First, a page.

“It really is a fairness issue to small businesses, because physicians are a small business and expect to be paid in a timely manner,” he said. “Physicians are living up to their end of [the] bargain, but third-party administrators are not living up to their end of the bargain. Because physicians are not being paid as they’re supposed to, it basically prohibits physicians from expanding into underserved areas.”
Health professionals in Georgia successfully advocated for the passage of a 2010 bill aimed at extending the state’s prompt-pay law to cover insurers administering self-funded health plans. But that bill was vetoed by then-Gov. Sonny Perdue. In 2011, Georgia Gov. Nathan Deal signed the Insurance Delivery Enhancement Act. That statute requires both traditional insurers and third-party administrators to pay paper claims within 30 days and electronic claims within 15 days, or to give notice why the claims will be denied or not paid on time. Administrators must pay 12% interest on late claims payments if they fail to give notice.
Conflicts between federal, state law
Self-funded plans and their administrators already must follow federal claims regulations under the Employee Retirement Income Security Act, AHIP’s Zirkelbach said. ERISA regulates companies and organizations that fund their own health insurance risk pools.
Georgia’s prompt-pay amendment poses a direct conflict with ERISA’s civil enforcement mechanism, which sets forth remedies for improper or untimely processing of benefit claims, AHIP said.
“ERISA wanted to give these employers a uniform set of rules to abide by, rather than abide by rules in 50 states, rules that sometimes conflict,” Zirkelbach said. Subjecting self-funded plans to differing state regulations would complicate the administration of nationwide plans, he said
Physician organizations argue that the Georgia law does not violate ERISA because it does not affect the coverage and benefits decisions made by self-funded plans. The law regulates only the financial relationship between third-party administrators and physicians, which they say is outside ERISA’s purview.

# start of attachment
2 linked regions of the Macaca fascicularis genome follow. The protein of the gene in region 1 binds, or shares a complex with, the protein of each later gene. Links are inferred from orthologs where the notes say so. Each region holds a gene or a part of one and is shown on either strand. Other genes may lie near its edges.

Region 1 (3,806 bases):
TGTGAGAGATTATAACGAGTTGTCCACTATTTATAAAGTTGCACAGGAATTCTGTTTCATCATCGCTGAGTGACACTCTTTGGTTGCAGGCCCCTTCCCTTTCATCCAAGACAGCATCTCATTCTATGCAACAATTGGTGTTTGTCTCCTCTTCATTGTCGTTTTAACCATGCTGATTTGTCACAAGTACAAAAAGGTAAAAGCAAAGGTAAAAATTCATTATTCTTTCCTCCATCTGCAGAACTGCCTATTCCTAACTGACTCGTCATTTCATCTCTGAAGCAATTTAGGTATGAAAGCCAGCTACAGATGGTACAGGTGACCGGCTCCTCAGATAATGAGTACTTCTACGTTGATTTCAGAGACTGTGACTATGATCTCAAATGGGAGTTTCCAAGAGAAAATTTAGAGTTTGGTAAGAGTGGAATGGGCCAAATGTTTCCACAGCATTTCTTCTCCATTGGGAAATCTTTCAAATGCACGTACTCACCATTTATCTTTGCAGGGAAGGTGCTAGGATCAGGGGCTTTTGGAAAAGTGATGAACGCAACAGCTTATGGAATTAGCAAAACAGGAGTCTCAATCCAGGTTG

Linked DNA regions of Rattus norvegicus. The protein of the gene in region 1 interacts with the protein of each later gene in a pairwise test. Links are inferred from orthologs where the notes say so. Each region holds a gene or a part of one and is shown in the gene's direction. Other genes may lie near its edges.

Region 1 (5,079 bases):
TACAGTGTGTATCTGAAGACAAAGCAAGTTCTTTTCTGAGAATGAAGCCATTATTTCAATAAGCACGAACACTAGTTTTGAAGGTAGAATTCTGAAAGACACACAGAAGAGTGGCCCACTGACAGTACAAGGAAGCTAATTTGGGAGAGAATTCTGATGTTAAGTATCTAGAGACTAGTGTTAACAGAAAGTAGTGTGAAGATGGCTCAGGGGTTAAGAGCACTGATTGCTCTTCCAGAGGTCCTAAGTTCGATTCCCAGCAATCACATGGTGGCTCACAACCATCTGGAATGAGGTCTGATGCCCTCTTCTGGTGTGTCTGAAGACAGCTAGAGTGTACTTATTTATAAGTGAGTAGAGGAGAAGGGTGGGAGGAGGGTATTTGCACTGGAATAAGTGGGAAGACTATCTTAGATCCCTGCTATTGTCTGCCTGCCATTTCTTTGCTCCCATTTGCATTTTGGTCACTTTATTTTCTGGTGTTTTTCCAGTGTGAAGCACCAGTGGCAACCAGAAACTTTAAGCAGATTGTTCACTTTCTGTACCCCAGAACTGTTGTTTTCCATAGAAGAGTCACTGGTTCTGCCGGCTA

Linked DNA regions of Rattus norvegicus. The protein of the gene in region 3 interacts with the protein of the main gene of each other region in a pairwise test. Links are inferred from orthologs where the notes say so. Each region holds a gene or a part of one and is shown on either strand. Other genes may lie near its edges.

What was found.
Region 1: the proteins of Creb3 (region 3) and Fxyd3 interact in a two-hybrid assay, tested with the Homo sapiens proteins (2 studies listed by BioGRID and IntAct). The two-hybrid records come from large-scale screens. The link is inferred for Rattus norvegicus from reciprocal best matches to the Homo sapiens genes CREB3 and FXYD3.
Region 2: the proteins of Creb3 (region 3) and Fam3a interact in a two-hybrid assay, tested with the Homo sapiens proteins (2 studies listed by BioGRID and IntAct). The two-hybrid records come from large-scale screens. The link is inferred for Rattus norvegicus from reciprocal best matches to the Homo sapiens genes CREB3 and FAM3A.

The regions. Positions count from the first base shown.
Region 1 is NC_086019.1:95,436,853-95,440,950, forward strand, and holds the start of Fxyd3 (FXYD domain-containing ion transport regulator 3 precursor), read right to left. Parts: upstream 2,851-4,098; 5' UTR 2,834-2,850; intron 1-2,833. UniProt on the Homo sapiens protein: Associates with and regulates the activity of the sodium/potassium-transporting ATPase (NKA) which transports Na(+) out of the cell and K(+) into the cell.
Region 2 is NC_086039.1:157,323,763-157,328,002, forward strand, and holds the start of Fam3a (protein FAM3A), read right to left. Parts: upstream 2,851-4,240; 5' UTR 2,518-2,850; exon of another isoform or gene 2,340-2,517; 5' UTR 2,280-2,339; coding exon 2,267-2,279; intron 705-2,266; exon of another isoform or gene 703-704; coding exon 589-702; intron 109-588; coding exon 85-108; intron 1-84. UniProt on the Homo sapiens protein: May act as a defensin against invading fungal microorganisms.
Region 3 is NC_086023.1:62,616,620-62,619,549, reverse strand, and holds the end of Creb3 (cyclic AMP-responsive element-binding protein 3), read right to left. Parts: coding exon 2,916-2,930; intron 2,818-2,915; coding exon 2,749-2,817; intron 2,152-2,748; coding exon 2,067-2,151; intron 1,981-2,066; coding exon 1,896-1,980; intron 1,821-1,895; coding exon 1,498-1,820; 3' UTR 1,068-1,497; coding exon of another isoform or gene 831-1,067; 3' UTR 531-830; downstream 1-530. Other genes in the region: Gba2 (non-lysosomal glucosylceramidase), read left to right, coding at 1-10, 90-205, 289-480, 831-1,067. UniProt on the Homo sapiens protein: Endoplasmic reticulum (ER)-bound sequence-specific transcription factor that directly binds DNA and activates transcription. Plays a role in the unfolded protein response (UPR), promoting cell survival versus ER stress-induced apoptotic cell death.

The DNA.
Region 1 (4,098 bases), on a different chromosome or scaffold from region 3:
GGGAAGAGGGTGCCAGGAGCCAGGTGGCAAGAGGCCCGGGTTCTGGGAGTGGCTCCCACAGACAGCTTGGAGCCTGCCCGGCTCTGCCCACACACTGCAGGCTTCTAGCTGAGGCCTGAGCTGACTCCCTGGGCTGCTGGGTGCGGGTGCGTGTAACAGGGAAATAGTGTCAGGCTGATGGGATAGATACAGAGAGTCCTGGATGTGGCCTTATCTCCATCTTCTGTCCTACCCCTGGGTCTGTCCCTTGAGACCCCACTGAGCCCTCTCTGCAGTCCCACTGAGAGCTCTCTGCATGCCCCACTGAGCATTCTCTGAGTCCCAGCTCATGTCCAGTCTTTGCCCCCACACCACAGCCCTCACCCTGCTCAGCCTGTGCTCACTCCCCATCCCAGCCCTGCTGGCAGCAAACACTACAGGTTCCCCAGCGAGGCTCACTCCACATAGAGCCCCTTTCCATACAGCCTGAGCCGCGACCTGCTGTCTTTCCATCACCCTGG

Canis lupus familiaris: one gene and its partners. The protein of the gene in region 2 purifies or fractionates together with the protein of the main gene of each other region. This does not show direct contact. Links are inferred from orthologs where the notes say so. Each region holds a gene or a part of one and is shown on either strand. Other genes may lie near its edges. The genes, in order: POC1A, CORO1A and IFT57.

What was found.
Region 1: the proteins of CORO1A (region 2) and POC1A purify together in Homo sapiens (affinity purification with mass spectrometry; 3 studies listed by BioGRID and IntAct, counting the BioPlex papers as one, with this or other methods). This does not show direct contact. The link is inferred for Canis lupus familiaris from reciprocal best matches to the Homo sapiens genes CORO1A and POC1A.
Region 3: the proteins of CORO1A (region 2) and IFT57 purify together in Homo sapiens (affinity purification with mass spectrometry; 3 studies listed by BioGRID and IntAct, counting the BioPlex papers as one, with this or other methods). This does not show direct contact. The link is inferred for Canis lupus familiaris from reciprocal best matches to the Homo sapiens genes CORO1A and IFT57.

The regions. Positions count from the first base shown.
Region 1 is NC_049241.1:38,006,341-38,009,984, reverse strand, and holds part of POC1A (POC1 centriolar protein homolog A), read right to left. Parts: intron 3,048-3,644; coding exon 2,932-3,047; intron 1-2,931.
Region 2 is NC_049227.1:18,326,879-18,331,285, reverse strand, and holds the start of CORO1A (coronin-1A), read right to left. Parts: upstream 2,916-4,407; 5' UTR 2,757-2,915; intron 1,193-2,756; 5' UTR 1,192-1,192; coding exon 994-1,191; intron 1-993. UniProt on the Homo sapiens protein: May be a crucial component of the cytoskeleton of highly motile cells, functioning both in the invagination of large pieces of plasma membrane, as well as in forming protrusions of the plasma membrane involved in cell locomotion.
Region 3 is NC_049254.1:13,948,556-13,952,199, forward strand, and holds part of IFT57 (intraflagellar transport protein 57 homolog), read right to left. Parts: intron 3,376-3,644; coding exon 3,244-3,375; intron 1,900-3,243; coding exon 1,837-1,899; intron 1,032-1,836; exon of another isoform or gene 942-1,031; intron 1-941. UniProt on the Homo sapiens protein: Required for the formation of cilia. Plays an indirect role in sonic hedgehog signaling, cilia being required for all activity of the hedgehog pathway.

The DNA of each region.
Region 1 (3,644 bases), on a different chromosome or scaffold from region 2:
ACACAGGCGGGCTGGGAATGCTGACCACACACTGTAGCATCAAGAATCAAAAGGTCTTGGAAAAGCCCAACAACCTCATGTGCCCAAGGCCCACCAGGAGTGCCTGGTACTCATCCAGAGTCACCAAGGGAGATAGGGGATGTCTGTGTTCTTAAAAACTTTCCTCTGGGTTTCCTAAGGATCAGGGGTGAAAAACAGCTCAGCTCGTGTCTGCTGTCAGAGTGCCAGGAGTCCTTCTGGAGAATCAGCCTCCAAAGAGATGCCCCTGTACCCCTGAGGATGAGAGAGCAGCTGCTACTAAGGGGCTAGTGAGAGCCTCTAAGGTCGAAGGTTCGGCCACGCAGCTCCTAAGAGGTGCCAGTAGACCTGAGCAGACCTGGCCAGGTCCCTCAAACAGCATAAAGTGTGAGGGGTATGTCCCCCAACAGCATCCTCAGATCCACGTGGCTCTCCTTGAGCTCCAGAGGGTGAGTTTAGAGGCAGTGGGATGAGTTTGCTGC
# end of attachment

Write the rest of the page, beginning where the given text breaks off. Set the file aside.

Conflicts among insurers and doctors over timely claims payments have led to litigation in the past.
In 2000, the AMA and others sued several large insurance companies, including Aetna, Cigna, Humana and WellPoint, alleging that the health plans were unfairly denying or delaying physician payments. The consolidated lawsuits led to a series of 2005 settlements under which the insurers agreed to pay claims more promptly for both fully insured and self-insured plans, according to court documents.
The settlement conditions, which lasted four years, were identical to many of the terms in the new law that AHIP now is fighting to invalidate, Palmisano said.
“It wasn’t a problem for them to do it for four years in a settlement, but all of a sudden, a state law is going into effect and now there’s irreparable harm to the companies?” he asked.
Glenn Allen, communications director for Hudgens, the state insurance commissioner, said the law is important and that his office will continue defending the statute. “The commissioner believes that doctors should be paid promptly, and he will enforce the law until a federal court tells him to do otherwise.”